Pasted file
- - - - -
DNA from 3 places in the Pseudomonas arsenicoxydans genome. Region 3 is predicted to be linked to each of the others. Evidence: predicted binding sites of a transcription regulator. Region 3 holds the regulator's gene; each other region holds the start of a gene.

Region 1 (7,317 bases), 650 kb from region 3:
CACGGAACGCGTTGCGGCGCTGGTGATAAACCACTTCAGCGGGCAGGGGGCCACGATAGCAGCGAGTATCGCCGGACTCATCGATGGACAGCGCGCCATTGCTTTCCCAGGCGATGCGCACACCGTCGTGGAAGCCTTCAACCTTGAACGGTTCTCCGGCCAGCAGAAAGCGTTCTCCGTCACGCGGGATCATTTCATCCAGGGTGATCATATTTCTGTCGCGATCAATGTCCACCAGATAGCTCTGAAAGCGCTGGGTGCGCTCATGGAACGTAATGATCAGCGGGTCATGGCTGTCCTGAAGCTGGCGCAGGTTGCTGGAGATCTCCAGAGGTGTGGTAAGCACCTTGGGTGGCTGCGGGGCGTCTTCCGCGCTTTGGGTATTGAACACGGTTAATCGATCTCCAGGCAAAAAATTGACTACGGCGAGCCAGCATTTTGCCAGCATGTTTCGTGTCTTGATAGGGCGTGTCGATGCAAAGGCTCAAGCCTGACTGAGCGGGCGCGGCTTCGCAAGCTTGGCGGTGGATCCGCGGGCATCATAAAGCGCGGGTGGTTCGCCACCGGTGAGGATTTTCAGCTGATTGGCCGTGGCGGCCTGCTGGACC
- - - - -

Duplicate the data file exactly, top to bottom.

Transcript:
DNA from 3 places in the Pseudomonas arsenicoxydans genome. Region 3 is predicted to be linked to each of the others. Evidence: predicted binding sites of a transcription regulator. Region 3 holds the regulator's gene; each other region holds the start of a gene.

Region 1 (7,317 bases), 650 kb from region 3:
CACGGAACGCGTTGCGGCGCTGGTGATAAACCACTTCAGCGGGCAGGGGGCCACGATAGCAGCGAGTATCGCCGGACTCATCGATGGACAGCGCGCCATTGCTTTCCCAGGCGATGCGCACACCGTCGTGGAAGCCTTCAACCTTGAACGGTTCTCCGGCCAGCAGAAAGCGTTCTCCGTCACGCGGGATCATTTCATCCAGGGTGATCATATTTCTGTCGCGATCAATGTCCACCAGATAGCTCTGAAAGCGCTGGGTGCGCTCATGGAACGTAATGATCAGCGGGTCATGGCTGTCCTGAAGCTGGCGCAGGTTGCTGGAGATCTCCAGAGGTGTGGTAAGCACCTTGGGTGGCTGCGGGGCGTCTTCCGCGCTTTGGGTATTGAACACGGTTAATCGATCTCCAGGCAAAAAATTGACTACGGCGAGCCAGCATTTTGCCAGCATGTTTCGTGTCTTGATAGGGCGTGTCGATGCAAAGGCTCAAGCCTGACTGAGCGGGCGCGGCTTCGCAAGCTTGGCGGTGGATCCGCGGGCATCATAAAGCGCGGGTGGTTCGCCACCGGTGAGGATTTTCAGCTGATTGGCCGTGGCGGCCTGCTGGACC